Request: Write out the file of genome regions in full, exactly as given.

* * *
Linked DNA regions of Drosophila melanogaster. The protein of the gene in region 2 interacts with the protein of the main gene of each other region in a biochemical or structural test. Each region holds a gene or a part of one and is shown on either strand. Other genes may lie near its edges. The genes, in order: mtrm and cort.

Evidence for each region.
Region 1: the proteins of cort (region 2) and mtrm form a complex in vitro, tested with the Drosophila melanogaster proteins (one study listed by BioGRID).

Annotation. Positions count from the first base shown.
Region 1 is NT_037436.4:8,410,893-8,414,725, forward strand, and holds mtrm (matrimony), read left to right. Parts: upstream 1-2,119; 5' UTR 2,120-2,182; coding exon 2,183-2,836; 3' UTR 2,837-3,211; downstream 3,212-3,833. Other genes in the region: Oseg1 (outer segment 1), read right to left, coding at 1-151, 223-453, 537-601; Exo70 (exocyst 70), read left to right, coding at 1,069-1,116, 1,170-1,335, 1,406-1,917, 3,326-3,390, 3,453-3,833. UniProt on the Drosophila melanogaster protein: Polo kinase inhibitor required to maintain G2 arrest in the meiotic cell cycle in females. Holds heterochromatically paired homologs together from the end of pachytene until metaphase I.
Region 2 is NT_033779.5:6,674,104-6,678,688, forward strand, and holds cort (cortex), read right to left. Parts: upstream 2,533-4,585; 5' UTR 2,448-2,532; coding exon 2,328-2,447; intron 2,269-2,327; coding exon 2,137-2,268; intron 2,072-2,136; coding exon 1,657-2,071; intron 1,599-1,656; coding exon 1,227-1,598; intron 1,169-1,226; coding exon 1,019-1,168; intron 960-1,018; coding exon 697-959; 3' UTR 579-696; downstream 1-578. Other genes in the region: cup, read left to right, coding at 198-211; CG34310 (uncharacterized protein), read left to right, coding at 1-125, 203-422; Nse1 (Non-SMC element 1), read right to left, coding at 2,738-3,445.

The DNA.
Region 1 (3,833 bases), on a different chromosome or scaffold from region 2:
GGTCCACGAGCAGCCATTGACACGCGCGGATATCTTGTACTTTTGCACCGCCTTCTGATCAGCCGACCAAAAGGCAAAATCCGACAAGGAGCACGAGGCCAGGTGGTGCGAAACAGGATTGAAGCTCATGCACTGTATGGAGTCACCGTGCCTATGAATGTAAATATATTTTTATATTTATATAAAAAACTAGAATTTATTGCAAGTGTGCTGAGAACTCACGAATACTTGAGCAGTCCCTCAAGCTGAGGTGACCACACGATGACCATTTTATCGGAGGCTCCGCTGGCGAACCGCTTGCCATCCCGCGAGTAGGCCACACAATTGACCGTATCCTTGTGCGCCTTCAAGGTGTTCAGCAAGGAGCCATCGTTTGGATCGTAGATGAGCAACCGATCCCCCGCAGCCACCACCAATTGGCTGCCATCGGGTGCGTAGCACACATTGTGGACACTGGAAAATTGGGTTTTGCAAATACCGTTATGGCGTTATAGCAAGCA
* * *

Linked DNA regions of Drosophila melanogaster. The protein of the gene in region 2 interacts with the protein of the main gene of each other region in a biochemical or structural test. Each region holds a gene or a part of one and is shown on either strand. Other genes may lie near its edges. The genes, in order: mtrm and cort.

Evidence for each region.
Region 1: the proteins of cort (region 2) and mtrm form a complex in vitro, tested with the Drosophila melanogaster proteins (one study listed by BioGRID).

Annotation. Positions count from the first base shown.
Region 1 is NT_037436.4:8,410,893-8,414,725, forward strand, and holds mtrm (matrimony), read left to right. Parts: upstream 1-2,119; 5' UTR 2,120-2,182; coding exon 2,183-2,836; 3' UTR 2,837-3,211; downstream 3,212-3,833. Other genes in the region: Oseg1 (outer segment 1), read right to left, coding at 1-151, 223-453, 537-601; Exo70 (exocyst 70), read left to right, coding at 1,069-1,116, 1,170-1,335, 1,406-1,917, 3,326-3,390, 3,453-3,833. UniProt on the Drosophila melanogaster protein: Polo kinase inhibitor required to maintain G2 arrest in the meiotic cell cycle in females. Holds heterochromatically paired homologs together from the end of pachytene until metaphase I.
Region 2 is NT_033779.5:6,674,104-6,678,688, forward strand, and holds cort (cortex), read right to left. Parts: upstream 2,533-4,585; 5' UTR 2,448-2,532; coding exon 2,328-2,447; intron 2,269-2,327; coding exon 2,137-2,268; intron 2,072-2,136; coding exon 1,657-2,071; intron 1,599-1,656; coding exon 1,227-1,598; intron 1,169-1,226; coding exon 1,019-1,168; intron 960-1,018; coding exon 697-959; 3' UTR 579-696; downstream 1-578. Other genes in the region: cup, read left to right, coding at 198-211; CG34310 (uncharacterized protein), read left to right, coding at 1-125, 203-422; Nse1 (Non-SMC element 1), read right to left, coding at 2,738-3,445.

The DNA.
Region 1 (3,833 bases), on a different chromosome or scaffold from region 2:
GGTCCACGAGCAGCCATTGACACGCGCGGATATCTTGTACTTTTGCACCGCCTTCTGATCAGCCGACCAAAAGGCAAAATCCGACAAGGAGCACGAGGCCAGGTGGTGCGAAACAGGATTGAAGCTCATGCACTGTATGGAGTCACCGTGCCTATGAATGTAAATATATTTTTATATTTATATAAAAAACTAGAATTTATTGCAAGTGTGCTGAGAACTCACGAATACTTGAGCAGTCCCTCAAGCTGAGGTGACCACACGATGACCATTTTATCGGAGGCTCCGCTGGCGAACCGCTTGCCATCCCGCGAGTAGGCCACACAATTGACCGTATCCTTGTGCGCCTTCAAGGTGTTCAGCAAGGAGCCATCGTTTGGATCGTAGATGAGCAACCGATCCCCCGCAGCCACCACCAATTGGCTGCCATCGGGTGCGTAGCACACATTGTGGACACTGGAAAATTGGGTTTTGCAAATACCGTTATGGCGTTATAGCAAGCA